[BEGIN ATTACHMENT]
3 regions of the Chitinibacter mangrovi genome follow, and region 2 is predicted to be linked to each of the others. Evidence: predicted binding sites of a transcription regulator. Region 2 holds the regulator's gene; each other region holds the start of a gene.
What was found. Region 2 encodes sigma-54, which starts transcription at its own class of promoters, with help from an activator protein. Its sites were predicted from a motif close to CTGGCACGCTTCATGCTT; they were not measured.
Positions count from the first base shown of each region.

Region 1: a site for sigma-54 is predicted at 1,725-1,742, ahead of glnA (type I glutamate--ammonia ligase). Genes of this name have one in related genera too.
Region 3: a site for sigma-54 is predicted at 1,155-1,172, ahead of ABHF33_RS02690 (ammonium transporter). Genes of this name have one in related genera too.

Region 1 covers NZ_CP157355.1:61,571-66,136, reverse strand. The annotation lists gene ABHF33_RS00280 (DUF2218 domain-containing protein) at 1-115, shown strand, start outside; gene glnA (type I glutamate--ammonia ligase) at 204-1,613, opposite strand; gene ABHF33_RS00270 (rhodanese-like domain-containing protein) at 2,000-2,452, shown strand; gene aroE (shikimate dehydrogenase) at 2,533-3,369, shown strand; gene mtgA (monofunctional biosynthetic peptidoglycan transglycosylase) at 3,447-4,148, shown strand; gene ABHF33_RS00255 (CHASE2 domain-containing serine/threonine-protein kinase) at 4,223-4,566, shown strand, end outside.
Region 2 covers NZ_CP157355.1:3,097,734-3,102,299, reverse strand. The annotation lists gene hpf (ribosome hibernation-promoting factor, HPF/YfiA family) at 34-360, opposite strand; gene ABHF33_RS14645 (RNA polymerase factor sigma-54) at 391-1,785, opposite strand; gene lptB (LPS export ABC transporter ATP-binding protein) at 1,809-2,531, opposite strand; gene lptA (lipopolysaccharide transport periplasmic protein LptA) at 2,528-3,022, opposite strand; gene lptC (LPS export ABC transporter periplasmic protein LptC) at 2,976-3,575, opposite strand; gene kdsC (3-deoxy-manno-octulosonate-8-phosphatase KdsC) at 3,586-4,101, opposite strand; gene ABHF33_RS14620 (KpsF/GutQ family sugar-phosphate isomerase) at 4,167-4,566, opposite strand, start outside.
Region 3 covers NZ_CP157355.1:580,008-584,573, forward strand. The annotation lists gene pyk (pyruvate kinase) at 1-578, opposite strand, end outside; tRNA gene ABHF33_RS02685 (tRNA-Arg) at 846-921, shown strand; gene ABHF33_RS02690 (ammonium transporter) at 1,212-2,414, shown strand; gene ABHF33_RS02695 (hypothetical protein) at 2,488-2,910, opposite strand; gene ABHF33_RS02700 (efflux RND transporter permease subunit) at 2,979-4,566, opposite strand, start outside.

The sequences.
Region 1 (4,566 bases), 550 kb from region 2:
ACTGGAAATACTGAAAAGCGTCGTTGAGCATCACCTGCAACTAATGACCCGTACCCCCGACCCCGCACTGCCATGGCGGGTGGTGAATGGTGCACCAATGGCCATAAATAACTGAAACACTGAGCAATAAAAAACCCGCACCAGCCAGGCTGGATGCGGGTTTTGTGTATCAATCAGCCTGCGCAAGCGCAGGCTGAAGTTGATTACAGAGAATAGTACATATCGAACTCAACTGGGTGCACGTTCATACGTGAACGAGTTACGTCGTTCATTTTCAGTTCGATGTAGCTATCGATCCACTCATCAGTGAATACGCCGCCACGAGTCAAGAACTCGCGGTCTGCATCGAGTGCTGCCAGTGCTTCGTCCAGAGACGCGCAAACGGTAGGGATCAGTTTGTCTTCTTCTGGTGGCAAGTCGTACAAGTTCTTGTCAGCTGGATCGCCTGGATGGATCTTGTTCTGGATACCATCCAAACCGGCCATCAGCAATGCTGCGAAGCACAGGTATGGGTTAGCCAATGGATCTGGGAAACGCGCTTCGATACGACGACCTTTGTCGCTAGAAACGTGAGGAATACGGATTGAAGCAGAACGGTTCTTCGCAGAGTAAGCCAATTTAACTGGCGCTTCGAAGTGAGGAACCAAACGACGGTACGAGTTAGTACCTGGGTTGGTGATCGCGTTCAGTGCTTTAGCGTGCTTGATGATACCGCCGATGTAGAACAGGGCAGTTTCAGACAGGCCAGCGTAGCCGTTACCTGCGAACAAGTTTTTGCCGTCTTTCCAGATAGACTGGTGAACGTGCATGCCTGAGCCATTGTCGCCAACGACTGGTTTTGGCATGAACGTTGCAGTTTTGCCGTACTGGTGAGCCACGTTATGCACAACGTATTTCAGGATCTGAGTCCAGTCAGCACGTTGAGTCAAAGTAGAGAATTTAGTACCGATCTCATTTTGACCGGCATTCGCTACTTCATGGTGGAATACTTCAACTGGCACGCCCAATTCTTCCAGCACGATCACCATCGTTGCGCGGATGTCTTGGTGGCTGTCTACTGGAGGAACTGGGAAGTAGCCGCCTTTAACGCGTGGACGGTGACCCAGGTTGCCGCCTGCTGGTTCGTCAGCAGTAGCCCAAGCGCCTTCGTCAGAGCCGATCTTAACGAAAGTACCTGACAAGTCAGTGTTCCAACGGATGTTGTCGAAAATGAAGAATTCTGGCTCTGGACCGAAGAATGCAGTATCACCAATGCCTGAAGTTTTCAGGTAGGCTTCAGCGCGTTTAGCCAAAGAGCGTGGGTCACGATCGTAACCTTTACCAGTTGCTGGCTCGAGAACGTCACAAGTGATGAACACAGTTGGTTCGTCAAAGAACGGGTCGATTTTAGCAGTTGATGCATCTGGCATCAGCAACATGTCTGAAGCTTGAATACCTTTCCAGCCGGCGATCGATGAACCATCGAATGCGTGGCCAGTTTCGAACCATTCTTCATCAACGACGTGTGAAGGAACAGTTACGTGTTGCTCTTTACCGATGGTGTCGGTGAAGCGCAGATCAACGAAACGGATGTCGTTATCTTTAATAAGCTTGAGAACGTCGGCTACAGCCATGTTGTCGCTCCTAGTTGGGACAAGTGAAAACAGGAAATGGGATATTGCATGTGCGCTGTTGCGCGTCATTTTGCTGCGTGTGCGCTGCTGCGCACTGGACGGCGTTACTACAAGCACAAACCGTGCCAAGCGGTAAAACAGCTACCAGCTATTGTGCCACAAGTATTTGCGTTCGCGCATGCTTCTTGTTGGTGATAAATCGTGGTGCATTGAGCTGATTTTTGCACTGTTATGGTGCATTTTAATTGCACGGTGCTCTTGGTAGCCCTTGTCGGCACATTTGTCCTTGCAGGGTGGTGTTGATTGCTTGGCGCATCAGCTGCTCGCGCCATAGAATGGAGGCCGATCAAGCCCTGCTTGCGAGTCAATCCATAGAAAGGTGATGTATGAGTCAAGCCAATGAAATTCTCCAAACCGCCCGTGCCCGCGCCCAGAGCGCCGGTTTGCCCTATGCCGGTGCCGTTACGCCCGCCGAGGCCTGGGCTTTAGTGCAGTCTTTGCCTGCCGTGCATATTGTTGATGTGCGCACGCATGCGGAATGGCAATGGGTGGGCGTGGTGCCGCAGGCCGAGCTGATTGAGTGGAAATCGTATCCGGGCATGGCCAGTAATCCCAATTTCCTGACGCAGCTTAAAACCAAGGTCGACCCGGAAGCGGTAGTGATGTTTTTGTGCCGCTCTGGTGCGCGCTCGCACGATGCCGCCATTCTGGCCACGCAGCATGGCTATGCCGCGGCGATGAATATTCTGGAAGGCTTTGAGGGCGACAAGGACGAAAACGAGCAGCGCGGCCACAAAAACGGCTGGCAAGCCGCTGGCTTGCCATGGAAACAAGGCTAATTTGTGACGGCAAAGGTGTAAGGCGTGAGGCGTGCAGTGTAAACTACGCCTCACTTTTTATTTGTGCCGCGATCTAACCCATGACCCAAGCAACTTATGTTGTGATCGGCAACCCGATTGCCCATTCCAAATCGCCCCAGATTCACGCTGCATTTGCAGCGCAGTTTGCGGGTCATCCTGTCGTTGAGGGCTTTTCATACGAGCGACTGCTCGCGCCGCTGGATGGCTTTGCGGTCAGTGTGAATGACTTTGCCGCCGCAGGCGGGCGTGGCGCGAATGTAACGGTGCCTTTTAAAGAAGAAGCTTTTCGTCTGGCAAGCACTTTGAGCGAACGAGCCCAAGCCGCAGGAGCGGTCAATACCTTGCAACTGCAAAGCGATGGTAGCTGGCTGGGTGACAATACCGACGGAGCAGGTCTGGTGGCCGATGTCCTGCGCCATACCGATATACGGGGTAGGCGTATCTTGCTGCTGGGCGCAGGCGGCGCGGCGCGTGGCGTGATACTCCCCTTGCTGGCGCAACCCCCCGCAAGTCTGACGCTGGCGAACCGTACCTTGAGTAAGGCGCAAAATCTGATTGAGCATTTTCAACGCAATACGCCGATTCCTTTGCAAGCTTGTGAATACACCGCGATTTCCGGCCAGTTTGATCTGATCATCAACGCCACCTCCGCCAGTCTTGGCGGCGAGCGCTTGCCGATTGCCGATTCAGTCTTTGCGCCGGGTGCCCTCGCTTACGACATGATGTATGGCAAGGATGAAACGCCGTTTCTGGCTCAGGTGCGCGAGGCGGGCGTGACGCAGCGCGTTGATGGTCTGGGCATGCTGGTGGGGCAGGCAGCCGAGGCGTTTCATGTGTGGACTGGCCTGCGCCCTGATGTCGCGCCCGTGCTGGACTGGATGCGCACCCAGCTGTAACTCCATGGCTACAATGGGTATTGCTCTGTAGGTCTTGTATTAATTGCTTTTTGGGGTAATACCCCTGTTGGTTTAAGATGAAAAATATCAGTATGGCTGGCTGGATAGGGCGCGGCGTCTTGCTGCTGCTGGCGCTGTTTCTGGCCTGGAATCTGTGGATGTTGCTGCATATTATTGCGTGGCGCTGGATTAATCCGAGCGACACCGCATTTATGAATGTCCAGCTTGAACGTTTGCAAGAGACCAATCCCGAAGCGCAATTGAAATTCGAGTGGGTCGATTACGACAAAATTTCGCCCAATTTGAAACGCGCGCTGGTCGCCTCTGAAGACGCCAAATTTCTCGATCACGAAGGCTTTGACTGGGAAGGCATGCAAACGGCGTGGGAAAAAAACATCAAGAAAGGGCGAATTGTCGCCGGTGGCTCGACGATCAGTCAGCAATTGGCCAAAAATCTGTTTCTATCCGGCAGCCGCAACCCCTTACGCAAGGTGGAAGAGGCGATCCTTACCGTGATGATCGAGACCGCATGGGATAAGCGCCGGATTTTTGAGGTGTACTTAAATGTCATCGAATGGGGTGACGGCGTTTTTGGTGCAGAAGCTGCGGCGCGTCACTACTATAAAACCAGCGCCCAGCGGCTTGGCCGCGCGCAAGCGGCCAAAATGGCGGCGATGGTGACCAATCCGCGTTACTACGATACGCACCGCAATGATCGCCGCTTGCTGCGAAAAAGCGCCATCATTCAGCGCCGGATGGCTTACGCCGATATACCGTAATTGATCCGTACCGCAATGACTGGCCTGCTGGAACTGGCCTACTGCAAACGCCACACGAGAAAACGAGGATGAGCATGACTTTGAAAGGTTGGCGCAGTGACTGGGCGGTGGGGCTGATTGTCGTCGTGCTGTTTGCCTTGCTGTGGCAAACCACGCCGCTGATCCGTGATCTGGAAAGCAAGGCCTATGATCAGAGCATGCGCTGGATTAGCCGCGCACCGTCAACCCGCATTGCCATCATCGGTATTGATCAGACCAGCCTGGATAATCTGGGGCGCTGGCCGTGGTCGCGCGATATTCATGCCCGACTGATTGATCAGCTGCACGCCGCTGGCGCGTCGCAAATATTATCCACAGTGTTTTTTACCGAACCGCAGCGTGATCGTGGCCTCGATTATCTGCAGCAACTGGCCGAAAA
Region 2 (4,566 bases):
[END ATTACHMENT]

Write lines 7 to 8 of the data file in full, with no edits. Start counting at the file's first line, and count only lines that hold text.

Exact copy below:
Region 2 covers NZ_CP157355.1:3,097,734-3,102,299, reverse strand. The annotation lists gene hpf (ribosome hibernation-promoting factor, HPF/YfiA family) at 34-360, opposite strand; gene ABHF33_RS14645 (RNA polymerase factor sigma-54) at 391-1,785, opposite strand; gene lptB (LPS export ABC transporter ATP-binding protein) at 1,809-2,531, opposite strand; gene lptA (lipopolysaccharide transport periplasmic protein LptA) at 2,528-3,022, opposite strand; gene lptC (LPS export ABC transporter periplasmic protein LptC) at 2,976-3,575, opposite strand; gene kdsC (3-deoxy-manno-octulosonate-8-phosphatase KdsC) at 3,586-4,101, opposite strand; gene ABHF33_RS14620 (KpsF/GutQ family sugar-phosphate isomerase) at 4,167-4,566, opposite strand, start outside.
Region 3 covers NZ_CP157355.1:580,008-584,573, forward strand. The annotation lists gene pyk (pyruvate kinase) at 1-578, opposite strand, end outside; tRNA gene ABHF33_RS02685 (tRNA-Arg) at 846-921, shown strand; gene ABHF33_RS02690 (ammonium transporter) at 1,212-2,414, shown strand; gene ABHF33_RS02695 (hypothetical protein) at 2,488-2,910, opposite strand; gene ABHF33_RS02700 (efflux RND transporter permease subunit) at 2,979-4,566, opposite strand, start outside.